Physics is hardly the most popular course in school and within that field quantum mechanics certainly ranks last among students. Subatomic particles behave in such bizarre ways that even Albert Einstein, the man who paved the way for quantum, kept his distance throughout his life. In fact, he hated the whole idea. For him, the last straw was the concept that two identical particles, when created as pairs, could remain connected for all time, even if separated by huge distances.

Physics is hardly the most popular course in school and within that field quantum mechanics certainly ranks last among students. Subatomic particles behave in such bizarre ways that even Albert Einstein, the man who paved the way for quantum, kept his distance throughout his life. In fact, he hated the whole idea. For him, the last straw was the concept that two identical particles, when created as pairs, could remain connected for all time, even if separated by huge distances.

No one has ever succeeded in providing mathematical proof of this phenomenon, which is known as quantum entanglement. In 1975, a Russian scientist even demonstrated that, in the world of quantum physics, it would be impossible to build a functioning computer. However, in 1982, the brilliant US physicist Richard Feynman suggested a solution to the problem: turn around and let the quantum particles themselves do the computing!

Quantum computers would then be so powerful that no encryption method would be safe from being cracked.

**Bernd Schöne**

is a veteran German Internet journalist and an expert on cybersecurity

If he hadn’t been a Nobel Prize winner, probably no one would have listened. How on earth could particles be taught to perform computing tasks? To do so would mean locking them up in tiny cages, a kind of test tube constructed out of magnetic fields, in which they would “compute” with the help of laser bursts or microwaves. The interference patterns created would constitute the results. Impossible – or at least everybody thought so at the time.

Nevertheless, the concept took hold in the minds of a handful of very intelligent people and, over time, it started to assume the nature of a viable research project. Since 1985, we have known that it is in fact possible, at least in theory, for a quantum machine to perform everyday computing tasks. The tricky part was translating theory into practice and actually building one.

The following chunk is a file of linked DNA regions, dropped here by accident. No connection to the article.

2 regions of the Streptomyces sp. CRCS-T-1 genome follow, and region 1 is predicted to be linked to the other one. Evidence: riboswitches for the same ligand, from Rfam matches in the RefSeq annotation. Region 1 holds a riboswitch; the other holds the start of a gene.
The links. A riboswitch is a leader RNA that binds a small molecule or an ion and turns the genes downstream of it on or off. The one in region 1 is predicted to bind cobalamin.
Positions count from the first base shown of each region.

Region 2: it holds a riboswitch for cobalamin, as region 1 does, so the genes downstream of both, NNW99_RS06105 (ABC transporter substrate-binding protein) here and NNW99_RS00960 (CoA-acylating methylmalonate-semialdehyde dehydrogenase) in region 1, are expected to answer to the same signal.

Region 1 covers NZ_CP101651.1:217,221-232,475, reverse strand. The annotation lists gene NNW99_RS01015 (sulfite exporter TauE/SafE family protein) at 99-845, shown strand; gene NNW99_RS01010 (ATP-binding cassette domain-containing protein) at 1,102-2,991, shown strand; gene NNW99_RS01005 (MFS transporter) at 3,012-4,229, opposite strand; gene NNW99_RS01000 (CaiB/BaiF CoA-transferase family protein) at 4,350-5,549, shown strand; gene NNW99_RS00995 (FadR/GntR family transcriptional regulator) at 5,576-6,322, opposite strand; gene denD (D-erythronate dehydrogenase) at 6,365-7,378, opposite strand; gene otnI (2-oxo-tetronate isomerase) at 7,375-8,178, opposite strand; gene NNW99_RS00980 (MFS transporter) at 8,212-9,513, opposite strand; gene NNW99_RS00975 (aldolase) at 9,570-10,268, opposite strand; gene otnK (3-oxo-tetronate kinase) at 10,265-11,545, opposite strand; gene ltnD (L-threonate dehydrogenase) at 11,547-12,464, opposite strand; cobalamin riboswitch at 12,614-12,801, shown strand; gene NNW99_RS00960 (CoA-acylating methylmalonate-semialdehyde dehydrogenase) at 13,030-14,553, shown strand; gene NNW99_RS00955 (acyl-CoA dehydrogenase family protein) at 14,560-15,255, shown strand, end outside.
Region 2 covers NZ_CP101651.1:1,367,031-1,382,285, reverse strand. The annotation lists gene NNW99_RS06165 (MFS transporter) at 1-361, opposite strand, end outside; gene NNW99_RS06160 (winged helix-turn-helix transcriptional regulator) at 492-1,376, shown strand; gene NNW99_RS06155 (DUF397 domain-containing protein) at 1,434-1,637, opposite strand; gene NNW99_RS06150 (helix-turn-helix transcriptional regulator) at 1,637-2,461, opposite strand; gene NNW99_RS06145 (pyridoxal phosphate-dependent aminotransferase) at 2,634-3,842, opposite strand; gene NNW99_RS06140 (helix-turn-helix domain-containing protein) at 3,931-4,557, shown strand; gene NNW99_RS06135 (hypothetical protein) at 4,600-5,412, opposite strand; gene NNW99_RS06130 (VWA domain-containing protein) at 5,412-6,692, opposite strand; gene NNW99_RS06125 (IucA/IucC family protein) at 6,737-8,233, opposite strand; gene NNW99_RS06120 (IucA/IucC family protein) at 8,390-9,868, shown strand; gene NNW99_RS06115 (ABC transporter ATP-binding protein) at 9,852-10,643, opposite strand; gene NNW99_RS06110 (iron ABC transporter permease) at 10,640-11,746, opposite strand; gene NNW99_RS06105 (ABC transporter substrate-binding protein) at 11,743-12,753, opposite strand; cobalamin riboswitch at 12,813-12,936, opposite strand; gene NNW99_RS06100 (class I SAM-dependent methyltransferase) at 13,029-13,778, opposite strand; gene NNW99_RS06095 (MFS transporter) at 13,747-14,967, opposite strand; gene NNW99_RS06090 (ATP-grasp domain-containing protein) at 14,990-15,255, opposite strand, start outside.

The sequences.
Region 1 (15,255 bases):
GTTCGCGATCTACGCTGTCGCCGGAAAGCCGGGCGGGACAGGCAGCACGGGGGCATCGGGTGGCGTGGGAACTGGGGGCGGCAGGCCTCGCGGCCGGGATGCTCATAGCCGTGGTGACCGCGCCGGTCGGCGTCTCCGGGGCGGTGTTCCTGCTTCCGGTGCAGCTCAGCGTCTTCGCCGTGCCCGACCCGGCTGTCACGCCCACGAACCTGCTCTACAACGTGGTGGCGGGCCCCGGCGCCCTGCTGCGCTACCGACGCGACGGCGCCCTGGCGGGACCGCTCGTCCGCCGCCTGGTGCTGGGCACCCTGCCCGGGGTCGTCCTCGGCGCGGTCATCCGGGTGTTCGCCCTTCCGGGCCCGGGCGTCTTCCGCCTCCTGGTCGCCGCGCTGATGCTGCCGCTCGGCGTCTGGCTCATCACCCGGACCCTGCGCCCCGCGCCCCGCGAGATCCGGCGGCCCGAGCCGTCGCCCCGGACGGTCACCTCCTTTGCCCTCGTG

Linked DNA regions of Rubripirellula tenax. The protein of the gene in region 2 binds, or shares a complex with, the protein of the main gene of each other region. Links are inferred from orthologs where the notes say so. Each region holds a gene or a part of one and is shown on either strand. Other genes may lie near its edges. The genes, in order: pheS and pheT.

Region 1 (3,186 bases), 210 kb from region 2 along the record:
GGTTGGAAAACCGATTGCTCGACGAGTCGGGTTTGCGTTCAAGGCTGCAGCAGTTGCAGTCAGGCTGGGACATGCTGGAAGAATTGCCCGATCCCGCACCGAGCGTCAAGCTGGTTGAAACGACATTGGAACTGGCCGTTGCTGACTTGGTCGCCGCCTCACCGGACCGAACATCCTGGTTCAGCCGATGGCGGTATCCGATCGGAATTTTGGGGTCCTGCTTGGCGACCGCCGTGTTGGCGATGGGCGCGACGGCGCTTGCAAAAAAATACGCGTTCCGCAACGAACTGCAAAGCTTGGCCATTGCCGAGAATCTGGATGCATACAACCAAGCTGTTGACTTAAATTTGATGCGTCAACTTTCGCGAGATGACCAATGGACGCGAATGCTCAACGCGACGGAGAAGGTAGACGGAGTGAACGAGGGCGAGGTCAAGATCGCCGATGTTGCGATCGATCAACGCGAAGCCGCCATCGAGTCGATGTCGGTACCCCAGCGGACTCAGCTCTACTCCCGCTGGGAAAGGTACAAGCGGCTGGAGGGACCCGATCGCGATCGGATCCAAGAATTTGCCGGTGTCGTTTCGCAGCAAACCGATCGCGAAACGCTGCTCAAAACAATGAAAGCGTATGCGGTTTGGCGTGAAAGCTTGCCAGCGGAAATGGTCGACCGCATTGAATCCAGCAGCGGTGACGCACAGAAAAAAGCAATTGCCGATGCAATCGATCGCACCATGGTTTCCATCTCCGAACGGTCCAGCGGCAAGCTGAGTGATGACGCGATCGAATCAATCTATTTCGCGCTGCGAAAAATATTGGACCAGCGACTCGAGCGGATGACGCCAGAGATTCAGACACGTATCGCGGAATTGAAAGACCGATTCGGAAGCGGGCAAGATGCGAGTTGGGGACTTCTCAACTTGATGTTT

Where a classical computer uses binary digits, or bits, to perform calculations, a quantum computer uses qubits – and it works incredibly faster than the classical model. Qubits can be created using any quantifable material that can be isolated; materials could comprise individual atoms or ions in magnetic fields, electrons in solids, or the spin of an atom’s core.

Bits can exist in two states (either one or zero). Qubits, on the other hand, can exist in a number of diﬀerent states simultaneously, thanks to the superposition principle. Superposition means a number of quantum states can be added together, akin to a child stacking toy bricks, and the result will be another valid quantum state. Therein lies the enormous power of the quantum computer because it needs far fewer steps to calculate its results than a traditional electromechanical computing machine. In 2001, IBM presented the world’s first quantum computer. It contained seven qubits and was capable of answering simple mathematical questions. Should the number of qubits actually reach 1,000 or more, it will be the last time data security experts will be able to enjoy an undisturbed night’s rest. Quantum computers would then be so powerful that no encryption method would be immune to being cracked.

The situation gets worse because the public/private key architecture, core to current cryptographic systems, would also come under attack. Quantum methods would provide the simplest way to break encryption. As far back as 1994, a Massachusetts Institute of Technology (MIT) professor, Peter Shor, developed an algorithm to break numbers down into their prime factors. If the Shor algorithm ran on a quantum computer it would be able to decode the strongest crypto keys in minutes – if not seconds.

In 2015, the US National Security Agency (NSA) announced that, in future, it would only use encryption systems capable of withstanding attacks by quantum computers. In response, the National Institute of Standards and Technology (NIST) made a call for systems that could meet NSA’s demands. Early in 2017, German processor manufacturer Infineon announced it had the first quantum-proof security chip. Dubbed New Hope, it is currently among the submissions being evaluated and the firm’s hopes are high it will be the one to turn the tables on quantum-age threats. The submission deadline was in November 2017 and eggheads at NIST and NSA are currently evaluating the entries.

Time is running out. While hackers may not be able to buy a working quantum computer at their local hardware store yet, a simpler, cheaper solution is just around the corner. Quantum simulators will soon be tailored to address a single computing function (such as cracking crypto keys). Who knows, maybe these simulators are already here in the deep recesses of some government’s security agency.